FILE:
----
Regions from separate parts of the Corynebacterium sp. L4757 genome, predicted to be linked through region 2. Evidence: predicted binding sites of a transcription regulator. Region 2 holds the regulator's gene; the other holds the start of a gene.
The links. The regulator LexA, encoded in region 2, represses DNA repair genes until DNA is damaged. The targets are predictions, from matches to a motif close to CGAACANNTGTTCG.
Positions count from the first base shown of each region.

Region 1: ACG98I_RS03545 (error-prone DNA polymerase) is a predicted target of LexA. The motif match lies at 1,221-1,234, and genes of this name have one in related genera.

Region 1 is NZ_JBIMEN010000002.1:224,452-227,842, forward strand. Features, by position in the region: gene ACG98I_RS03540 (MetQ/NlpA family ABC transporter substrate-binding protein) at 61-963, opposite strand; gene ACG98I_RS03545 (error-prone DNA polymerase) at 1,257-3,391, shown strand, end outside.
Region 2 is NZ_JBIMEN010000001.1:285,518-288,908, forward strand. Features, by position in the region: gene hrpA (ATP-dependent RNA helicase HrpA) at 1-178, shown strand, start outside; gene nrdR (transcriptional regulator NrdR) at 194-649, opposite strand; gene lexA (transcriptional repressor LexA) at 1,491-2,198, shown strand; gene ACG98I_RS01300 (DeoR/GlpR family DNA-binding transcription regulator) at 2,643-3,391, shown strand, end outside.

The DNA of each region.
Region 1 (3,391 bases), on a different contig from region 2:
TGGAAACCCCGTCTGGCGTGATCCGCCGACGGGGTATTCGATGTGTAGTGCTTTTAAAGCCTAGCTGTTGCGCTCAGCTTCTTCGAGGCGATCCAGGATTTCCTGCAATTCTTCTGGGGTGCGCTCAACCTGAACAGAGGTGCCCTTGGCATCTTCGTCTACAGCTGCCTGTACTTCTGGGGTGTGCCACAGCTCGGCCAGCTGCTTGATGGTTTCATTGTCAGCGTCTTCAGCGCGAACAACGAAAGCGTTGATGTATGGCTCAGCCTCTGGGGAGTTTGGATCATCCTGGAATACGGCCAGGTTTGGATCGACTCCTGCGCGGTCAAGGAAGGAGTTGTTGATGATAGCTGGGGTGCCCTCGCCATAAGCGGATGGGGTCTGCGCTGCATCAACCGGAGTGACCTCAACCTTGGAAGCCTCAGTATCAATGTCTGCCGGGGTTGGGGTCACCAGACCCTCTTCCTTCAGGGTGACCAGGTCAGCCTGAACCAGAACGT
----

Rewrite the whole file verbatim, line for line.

Regions from separate parts of the Corynebacterium sp. L4757 genome, predicted to be linked through region 2. Evidence: predicted binding sites of a transcription regulator. Region 2 holds the regulator's gene; the other holds the start of a gene.
The links. The regulator LexA, encoded in region 2, represses DNA repair genes until DNA is damaged. The targets are predictions, from matches to a motif close to CGAACANNTGTTCG.
Positions count from the first base shown of each region.

Region 1: ACG98I_RS03545 (error-prone DNA polymerase) is a predicted target of LexA. The motif match lies at 1,221-1,234, and genes of this name have one in related genera.

Region 1 is NZ_JBIMEN010000002.1:224,452-227,842, forward strand. Features, by position in the region: gene ACG98I_RS03540 (MetQ/NlpA family ABC transporter substrate-binding protein) at 61-963, opposite strand; gene ACG98I_RS03545 (error-prone DNA polymerase) at 1,257-3,391, shown strand, end outside.
Region 2 is NZ_JBIMEN010000001.1:285,518-288,908, forward strand. Features, by position in the region: gene hrpA (ATP-dependent RNA helicase HrpA) at 1-178, shown strand, start outside; gene nrdR (transcriptional regulator NrdR) at 194-649, opposite strand; gene lexA (transcriptional repressor LexA) at 1,491-2,198, shown strand; gene ACG98I_RS01300 (DeoR/GlpR family DNA-binding transcription regulator) at 2,643-3,391, shown strand, end outside.

The DNA of each region.
Region 1 (3,391 bases), on a different contig from region 2:
TGGAAACCCCGTCTGGCGTGATCCGCCGACGGGGTATTCGATGTGTAGTGCTTTTAAAGCCTAGCTGTTGCGCTCAGCTTCTTCGAGGCGATCCAGGATTTCCTGCAATTCTTCTGGGGTGCGCTCAACCTGAACAGAGGTGCCCTTGGCATCTTCGTCTACAGCTGCCTGTACTTCTGGGGTGTGCCACAGCTCGGCCAGCTGCTTGATGGTTTCATTGTCAGCGTCTTCAGCGCGAACAACGAAAGCGTTGATGTATGGCTCAGCCTCTGGGGAGTTTGGATCATCCTGGAATACGGCCAGGTTTGGATCGACTCCTGCGCGGTCAAGGAAGGAGTTGTTGATGATAGCTGGGGTGCCCTCGCCATAAGCGGATGGGGTCTGCGCTGCATCAACCGGAGTGACCTCAACCTTGGAAGCCTCAGTATCAATGTCTGCCGGGGTTGGGGTCACCAGACCCTCTTCCTTCAGGGTGACCAGGTCAGCCTGAACCAGAACGT